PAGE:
February 24, 2014
Whenever I visit Tokyo, I look forward to meeting newborns… especially when I’ve followed the progression of their parents. No, I’m not talking about newborn babies. I’m talking about new places to eat.
On our first full night in Tokyo, Kayoko and I visited Jicca, our friend Tori-chan’s place. She opened Jicca last August in Hatagaya, just west of Shinjuku. Prior to Jicca, Tori-chan spent six years at Newport, a cafe/dining spot in Yoyogi-Hachiman, where she created the menu and was head chef. It was a dream of hers to open a place of her own, and she did it!
In Japanese, jikka means hometown. Her own hometown is Minami-soma, one of the hardest hit places during the 2011 Tohoku Earthquake, and very close to Fukushima nuclear plant. Minami-soma City is a place known for its rice and vegetable farms. At Jicca, Tori-chan serves dishes with fresh vegetables grown on sustainable, organic farms — locally and afar.
Jicca is on the second floor of a side street off of Nishihara Shoutengai. Look out for the little flag hanging off the second floor.
Follow the sign here to go up a flight of stairs. Jicca is open for lunch and into the night. This woman does not sleep!
The space is small and super cozy. We sat at the bar, with a wide counter made from repurposed wood from a ranch in the states. Once we sat down, Tori-chan offered us a plate of jamon.
And then came a series of small plates showcasing the bounty of the winter season here in Tokyo:
Daidai citrus shochu cocktail. Full of refreshing seasonal citrus for us weary travelers.
Shaved carrot salad that had a really light olive oil dressing. Again, very refreshing after a long day blanketed with some serious jet lag.
The bread she bakes on site has a crispy, rustic texture on the outside and a chewy, mochi-like consistency on the inside.
This was one of the highlights of the meal. It is nagaimo (mountain yam) first grilled then marinated in shio-koji for four hours. She then topped the nagaimo with a drizzle of olive oil. The shio-koji really brought out the umami in the nagaimo.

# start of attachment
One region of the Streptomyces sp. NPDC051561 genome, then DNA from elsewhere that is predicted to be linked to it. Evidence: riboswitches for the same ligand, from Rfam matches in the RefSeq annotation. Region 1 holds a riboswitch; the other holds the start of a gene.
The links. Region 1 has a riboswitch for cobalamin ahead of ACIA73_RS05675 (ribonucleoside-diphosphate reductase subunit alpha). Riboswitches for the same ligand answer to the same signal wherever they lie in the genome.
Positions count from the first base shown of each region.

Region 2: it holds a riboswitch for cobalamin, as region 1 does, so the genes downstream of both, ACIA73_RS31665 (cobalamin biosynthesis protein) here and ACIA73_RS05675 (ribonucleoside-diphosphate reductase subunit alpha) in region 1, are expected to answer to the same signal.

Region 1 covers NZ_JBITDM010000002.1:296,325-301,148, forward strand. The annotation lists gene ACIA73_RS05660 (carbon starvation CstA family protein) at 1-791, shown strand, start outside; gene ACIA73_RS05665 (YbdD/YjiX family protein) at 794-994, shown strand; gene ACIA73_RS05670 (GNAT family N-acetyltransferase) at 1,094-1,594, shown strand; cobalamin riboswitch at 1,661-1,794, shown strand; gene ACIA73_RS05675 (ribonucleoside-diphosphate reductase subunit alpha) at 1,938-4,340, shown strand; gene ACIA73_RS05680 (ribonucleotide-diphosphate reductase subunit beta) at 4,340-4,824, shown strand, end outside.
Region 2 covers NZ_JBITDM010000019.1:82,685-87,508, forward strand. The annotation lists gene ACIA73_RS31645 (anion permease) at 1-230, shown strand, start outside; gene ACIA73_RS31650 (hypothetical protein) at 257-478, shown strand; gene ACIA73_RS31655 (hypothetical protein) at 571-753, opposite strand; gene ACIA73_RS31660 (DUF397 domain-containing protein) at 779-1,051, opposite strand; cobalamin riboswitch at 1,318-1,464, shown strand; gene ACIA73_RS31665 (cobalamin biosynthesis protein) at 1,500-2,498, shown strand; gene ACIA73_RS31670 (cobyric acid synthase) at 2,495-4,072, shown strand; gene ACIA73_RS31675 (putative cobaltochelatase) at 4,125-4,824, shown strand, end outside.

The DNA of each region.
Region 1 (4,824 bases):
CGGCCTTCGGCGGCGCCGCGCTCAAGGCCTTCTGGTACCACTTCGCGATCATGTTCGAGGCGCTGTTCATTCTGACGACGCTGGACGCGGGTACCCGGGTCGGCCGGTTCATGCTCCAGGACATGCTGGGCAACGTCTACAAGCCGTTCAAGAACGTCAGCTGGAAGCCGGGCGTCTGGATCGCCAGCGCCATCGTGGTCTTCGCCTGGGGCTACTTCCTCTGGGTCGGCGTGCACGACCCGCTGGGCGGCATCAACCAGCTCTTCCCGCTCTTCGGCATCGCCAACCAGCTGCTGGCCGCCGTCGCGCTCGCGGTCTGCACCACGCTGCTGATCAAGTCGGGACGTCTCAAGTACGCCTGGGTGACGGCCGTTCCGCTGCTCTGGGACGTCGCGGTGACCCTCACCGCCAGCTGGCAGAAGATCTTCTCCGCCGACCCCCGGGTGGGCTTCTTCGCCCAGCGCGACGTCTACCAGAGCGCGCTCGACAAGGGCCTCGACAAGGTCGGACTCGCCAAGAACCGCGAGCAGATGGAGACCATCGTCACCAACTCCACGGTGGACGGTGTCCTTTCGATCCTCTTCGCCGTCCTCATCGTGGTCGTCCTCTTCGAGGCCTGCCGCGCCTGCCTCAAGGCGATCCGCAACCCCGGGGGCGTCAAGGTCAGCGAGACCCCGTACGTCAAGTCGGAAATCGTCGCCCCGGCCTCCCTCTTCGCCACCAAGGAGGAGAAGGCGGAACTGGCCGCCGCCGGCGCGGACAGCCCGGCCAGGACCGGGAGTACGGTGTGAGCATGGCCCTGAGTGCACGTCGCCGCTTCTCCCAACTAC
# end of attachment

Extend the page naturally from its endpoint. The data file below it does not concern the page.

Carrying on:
Lotus root kinpira with peppercorns. A wintery dish.
These fukinotou (fuki blossom) fritters had a quick bitterness that complimented my daidai cocktail. The texture was reminiscent of squash blossoms.
Mackerel, garlic and onions are sauteed and then blended for this pate. This was so savory and satisfying on top of the house made bread.
I love how small places in Tokyo don’t have any large appliances like dishwashers and mixers. It really feels like I am visiting someone’s home kitchen.
At Hour 5, on Wine #4:
Steamed clams with nano hana (dandelion greens). We asked for more bread to soak up all of the sauce.
The Extreme cocktail.
This is a shochu cocktail with ginger syrup and an explosive togarashi topper.
You break the togarashi, discard the seeds and rip the pepper into small pieces and mix them into the drink.
It was Hour 6 at this point and things were definitely being taken to the extreme.
For shime (ending) we ordered the keema dry curry.
This photo makes my mouth water. The tender ground lamb colliding with the dry curry rice was born to soak up all the wine that was enjoyed throughout the evening.
My favorite part about Jicca was that even as a newborn, it had such a presence — like it had been there for a long time, hosting its regulars night after night. It’s the Cheers of Hatagaya, with great comfort foods… and lots of wine.
Nishihara Hikaru Bldg 2F 2-27-4
Shibuya, Tokyo 151-0066